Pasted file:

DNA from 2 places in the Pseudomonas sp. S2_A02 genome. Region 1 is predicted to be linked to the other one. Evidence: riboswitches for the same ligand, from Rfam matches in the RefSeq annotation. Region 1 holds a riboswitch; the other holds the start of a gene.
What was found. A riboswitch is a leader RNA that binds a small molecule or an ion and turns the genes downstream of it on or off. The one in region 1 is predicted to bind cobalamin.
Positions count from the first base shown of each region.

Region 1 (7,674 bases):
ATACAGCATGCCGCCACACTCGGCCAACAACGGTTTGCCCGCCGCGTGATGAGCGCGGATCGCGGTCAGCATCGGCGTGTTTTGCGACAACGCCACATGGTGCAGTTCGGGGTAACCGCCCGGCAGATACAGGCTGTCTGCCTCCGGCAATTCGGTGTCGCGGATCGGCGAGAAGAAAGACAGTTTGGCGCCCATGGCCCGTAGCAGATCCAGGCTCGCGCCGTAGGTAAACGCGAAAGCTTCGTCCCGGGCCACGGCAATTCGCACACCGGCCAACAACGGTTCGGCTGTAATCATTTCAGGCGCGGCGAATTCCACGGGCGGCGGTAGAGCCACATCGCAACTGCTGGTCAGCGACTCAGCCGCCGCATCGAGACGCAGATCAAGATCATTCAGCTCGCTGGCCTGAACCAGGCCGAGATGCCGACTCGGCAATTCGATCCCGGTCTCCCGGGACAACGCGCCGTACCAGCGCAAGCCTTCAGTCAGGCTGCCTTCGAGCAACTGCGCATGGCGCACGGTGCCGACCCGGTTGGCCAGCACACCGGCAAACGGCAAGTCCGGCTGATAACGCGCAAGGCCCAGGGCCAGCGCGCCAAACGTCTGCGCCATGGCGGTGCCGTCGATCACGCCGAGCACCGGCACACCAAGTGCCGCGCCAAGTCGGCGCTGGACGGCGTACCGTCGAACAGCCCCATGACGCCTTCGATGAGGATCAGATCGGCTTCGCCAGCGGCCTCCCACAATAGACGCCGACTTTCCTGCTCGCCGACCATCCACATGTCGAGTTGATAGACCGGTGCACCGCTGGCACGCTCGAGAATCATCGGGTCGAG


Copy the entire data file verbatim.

DNA from 2 places in the Pseudomonas sp. S2_A02 genome. Region 1 is predicted to be linked to the other one. Evidence: riboswitches for the same ligand, from Rfam matches in the RefSeq annotation. Region 1 holds a riboswitch; the other holds the start of a gene.
What was found. A riboswitch is a leader RNA that binds a small molecule or an ion and turns the genes downstream of it on or off. The one in region 1 is predicted to bind cobalamin.
Positions count from the first base shown of each region.

Region 1 (7,674 bases):
ATACAGCATGCCGCCACACTCGGCCAACAACGGTTTGCCCGCCGCGTGATGAGCGCGGATCGCGGTCAGCATCGGCGTGTTTTGCGACAACGCCACATGGTGCAGTTCGGGGTAACCGCCCGGCAGATACAGGCTGTCTGCCTCCGGCAATTCGGTGTCGCGGATCGGCGAGAAGAAAGACAGTTTGGCGCCCATGGCCCGTAGCAGATCCAGGCTCGCGCCGTAGGTAAACGCGAAAGCTTCGTCCCGGGCCACGGCAATTCGCACACCGGCCAACAACGGTTCGGCTGTAATCATTTCAGGCGCGGCGAATTCCACGGGCGGCGGTAGAGCCACATCGCAACTGCTGGTCAGCGACTCAGCCGCCGCATCGAGACGCAGATCAAGATCATTCAGCTCGCTGGCCTGAACCAGGCCGAGATGCCGACTCGGCAATTCGATCCCGGTCTCCCGGGACAACGCGCCGTACCAGCGCAAGCCTTCAGTCAGGCTGCCTTCGAGCAACTGCGCATGGCGCACGGTGCCGACCCGGTTGGCCAGCACACCGGCAAACGGCAAGTCCGGCTGATAACGCGCAAGGCCCAGGGCCAGCGCGCCAAACGTCTGCGCCATGGCGGTGCCGTCGATCACGCCGAGCACCGGCACACCAAGTGCCGCGCCAAGTCGGCGCTGGACGGCGTACCGTCGAACAGCCCCATGACGCCTTCGATGAGGATCAGATCGGCTTCGCCAGCGGCCTCCCACAATAGACGCCGACTTTCCTGCTCGCCGACCATCCACATGTCGAGTTGATAGACCGGTGCACCGCTGGCACGCTCGAGAATCATCGGGTCGAG